On or about July 3, 2001, plaintiffs descendent Palmira Rodriguez, 83, began taking.4 MG of Baycol. Rodriguez soon complained of fatigue and muscle weakness to her primary care physician, who then admitted her to Mercy Hospital. Here weakness began in the lower extremities and progressed to the point that she was unable to stand by herself. Lab tests and an MRI were ordered.

By August 4, she was found to have early renal failure and rhabdomyolysis with progressive worsening of her renal functioning. She required large amounts of fluid and was transferred to the ICU for aggressive treatment however, her condition worsened. Shortly after being placed on dialysis, she experience respiratory arrest, after which she was resuscitated and placed on a ventilator.

Rodriguez died on August 5, 2001. Her final diagnosis was renal failure; secondary rhabdomyolysis, secondary to Baycol; and cardiac respiratory arrest.

Collins, Hernandez, end Rodriguez estate and daughter sued they are AG., SmithKline Beecham Corp. operating as Glaxosmithkline, and Glaxosmithkline PLC for products liability, claiming that they call was defectively designed and manufactured. Plaintiffs attorney Davidson Pedro said that due to the settlement, the experts did not reach final opinions regarding the specific design and manufacturing defect at issue.

The defendants denied liability and claimed that the bait call medication was not effectively designed or manufactured as required under section 402A of the restatement of torts. All claims settled before trial.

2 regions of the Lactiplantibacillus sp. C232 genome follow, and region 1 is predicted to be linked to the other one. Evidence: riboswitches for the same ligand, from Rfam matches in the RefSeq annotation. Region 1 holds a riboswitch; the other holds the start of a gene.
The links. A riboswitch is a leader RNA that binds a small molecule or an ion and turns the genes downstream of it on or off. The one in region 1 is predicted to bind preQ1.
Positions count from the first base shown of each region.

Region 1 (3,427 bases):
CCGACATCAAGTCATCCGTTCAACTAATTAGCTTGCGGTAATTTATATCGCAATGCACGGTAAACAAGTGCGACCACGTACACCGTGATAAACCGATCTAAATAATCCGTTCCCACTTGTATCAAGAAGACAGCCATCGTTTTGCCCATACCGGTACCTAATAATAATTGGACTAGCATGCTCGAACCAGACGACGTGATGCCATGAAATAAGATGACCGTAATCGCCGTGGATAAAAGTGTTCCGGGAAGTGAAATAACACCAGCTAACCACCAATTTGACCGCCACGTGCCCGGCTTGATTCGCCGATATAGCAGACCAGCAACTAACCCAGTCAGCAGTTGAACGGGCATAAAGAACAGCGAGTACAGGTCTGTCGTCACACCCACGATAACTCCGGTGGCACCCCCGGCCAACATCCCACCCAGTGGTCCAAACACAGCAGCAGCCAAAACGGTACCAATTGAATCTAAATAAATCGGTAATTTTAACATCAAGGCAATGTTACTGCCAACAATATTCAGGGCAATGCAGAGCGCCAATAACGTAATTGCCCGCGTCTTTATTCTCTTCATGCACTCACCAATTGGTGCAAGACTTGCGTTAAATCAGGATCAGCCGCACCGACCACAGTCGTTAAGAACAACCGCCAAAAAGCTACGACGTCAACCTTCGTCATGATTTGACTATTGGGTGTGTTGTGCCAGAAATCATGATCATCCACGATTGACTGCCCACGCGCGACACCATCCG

Injuries/Damages death

Collins is no longer a self-sufficient woman. She cannot drive or enjoy time with her grandchildren. Her legs are weak and she experiences severe pain when walking, so much that she uses a cane to walk the length of her home. Her arms are also weak and she finds difficulty in performing regular household duties. She also experiences severe vision problems.

Collins’ social life has been dramatically limited and she relies on her pastor and family for transportation to church.

In addition to the physical injuries, Collins suffers cognitive impairment and becomes frustrated and saddened by her inability to perform ordinary household tasks. She continues to suffer a substantial loss of enjoyment of life as a result of Baycol.

Hernandez experiences symptoms of fever and dizziness. His symptoms progressively worse and he began to experience weakness and back pain so severe he could hardly walk. Fortunately, he recovered and did not have any other significant complications thereafter.

Rodriguez suffered renal failure, cardiac respiratory arrest, and rhabdomyolysis before passing away. Her treating physicians claimed that Baycolwas the proximate cause of her demise.

Result: Collins settle for $830,000 on Nov. 11, 2002.
Hernandez settled for $375,000 on Dec. 6, 2002
Rodriguez’s estate and daughter settled for $899,000 on April 9, 2003.

Experts: None reported

Editor’s note: Defense counsel did not respond to a faxed draft of this report or a phone call.

Panter, Panter & Sampedro